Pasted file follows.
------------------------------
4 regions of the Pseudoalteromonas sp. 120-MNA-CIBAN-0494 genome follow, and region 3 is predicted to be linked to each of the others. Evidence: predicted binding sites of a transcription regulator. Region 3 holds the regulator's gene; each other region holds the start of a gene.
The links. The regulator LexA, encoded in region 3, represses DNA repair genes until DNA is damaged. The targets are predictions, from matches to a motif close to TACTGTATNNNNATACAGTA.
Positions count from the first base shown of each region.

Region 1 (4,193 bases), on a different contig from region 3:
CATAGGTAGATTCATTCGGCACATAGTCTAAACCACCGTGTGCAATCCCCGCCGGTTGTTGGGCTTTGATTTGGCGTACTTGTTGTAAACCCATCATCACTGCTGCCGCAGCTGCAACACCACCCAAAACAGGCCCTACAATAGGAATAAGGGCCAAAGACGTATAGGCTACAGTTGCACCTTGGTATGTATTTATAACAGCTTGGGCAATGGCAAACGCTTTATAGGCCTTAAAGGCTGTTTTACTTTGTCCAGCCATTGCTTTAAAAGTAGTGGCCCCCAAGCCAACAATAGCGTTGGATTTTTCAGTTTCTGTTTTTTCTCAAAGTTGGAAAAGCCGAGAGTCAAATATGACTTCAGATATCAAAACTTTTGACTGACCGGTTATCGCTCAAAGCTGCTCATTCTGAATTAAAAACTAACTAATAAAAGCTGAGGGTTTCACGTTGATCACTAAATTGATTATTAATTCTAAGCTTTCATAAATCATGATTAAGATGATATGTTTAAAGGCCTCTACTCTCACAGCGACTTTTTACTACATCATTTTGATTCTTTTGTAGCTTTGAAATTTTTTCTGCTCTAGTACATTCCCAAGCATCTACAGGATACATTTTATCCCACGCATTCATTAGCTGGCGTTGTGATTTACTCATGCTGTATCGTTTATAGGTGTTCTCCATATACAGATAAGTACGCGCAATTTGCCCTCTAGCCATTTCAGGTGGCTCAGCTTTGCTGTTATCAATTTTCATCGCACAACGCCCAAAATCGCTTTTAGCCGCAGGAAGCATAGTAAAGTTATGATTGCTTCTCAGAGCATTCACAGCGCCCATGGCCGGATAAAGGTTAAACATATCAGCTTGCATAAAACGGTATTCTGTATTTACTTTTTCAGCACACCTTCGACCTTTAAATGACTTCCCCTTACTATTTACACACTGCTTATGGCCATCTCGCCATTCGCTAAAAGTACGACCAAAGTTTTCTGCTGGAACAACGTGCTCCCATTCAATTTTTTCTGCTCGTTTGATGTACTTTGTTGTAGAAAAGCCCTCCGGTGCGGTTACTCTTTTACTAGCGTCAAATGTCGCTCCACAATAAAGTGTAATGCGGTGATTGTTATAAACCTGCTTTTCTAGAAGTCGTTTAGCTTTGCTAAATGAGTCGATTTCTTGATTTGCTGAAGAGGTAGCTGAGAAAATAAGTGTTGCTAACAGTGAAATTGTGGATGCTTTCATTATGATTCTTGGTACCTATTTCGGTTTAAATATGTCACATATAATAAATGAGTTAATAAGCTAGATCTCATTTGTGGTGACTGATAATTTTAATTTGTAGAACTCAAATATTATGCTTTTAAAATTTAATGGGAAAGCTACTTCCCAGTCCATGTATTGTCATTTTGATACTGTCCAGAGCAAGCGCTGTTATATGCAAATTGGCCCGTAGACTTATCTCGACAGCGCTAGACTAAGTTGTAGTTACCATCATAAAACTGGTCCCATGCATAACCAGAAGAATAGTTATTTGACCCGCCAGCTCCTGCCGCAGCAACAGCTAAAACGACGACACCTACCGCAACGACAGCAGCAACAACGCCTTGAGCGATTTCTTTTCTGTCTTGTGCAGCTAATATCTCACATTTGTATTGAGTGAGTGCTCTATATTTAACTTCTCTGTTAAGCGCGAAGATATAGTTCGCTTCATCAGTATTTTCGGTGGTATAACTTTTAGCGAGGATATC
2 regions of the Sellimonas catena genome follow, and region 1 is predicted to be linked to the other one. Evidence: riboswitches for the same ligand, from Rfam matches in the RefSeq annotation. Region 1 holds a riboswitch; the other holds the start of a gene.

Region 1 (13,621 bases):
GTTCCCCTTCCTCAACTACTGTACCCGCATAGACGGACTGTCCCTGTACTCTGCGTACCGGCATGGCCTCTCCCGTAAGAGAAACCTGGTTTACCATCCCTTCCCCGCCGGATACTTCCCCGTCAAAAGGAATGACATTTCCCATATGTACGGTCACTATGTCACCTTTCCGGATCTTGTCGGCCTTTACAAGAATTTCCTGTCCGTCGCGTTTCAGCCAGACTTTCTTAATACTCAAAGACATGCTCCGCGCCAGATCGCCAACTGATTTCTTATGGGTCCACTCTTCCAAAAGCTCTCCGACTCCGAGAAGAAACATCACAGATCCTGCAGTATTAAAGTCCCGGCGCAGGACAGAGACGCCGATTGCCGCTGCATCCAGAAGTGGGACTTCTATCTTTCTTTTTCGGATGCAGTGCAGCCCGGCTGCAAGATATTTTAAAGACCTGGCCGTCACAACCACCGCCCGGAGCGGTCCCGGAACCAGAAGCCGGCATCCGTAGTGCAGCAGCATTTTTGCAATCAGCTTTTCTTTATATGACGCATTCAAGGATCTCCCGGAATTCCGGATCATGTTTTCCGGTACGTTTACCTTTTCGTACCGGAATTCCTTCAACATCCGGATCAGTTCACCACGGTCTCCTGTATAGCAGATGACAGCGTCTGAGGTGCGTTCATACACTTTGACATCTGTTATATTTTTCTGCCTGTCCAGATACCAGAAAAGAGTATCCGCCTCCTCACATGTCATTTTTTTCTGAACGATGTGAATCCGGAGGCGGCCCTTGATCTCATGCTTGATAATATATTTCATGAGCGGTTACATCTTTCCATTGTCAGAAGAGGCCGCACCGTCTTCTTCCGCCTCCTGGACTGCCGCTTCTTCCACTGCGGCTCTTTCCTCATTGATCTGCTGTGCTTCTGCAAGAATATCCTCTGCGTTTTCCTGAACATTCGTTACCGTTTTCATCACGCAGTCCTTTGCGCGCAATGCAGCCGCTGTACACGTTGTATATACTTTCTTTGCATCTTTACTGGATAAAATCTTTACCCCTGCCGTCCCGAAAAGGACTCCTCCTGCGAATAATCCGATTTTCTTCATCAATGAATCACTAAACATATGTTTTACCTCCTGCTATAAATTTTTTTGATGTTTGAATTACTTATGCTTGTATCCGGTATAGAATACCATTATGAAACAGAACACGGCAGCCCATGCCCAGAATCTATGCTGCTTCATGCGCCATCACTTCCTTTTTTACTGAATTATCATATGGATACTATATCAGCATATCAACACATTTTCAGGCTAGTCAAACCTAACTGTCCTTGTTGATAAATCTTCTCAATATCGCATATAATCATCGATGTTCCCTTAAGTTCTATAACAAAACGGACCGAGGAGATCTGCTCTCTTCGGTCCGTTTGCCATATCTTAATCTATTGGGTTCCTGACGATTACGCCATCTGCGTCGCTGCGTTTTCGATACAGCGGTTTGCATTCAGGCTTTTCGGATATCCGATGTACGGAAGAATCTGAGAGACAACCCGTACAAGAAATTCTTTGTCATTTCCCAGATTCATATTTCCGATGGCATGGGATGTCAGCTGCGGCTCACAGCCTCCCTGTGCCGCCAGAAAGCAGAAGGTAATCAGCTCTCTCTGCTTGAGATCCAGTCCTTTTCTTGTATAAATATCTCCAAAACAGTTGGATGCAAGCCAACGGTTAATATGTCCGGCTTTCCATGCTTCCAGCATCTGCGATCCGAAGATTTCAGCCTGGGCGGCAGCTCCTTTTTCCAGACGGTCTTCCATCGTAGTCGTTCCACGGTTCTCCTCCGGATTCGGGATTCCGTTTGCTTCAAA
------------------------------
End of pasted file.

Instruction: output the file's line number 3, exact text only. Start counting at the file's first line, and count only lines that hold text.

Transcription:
Positions count from the first base shown of each region.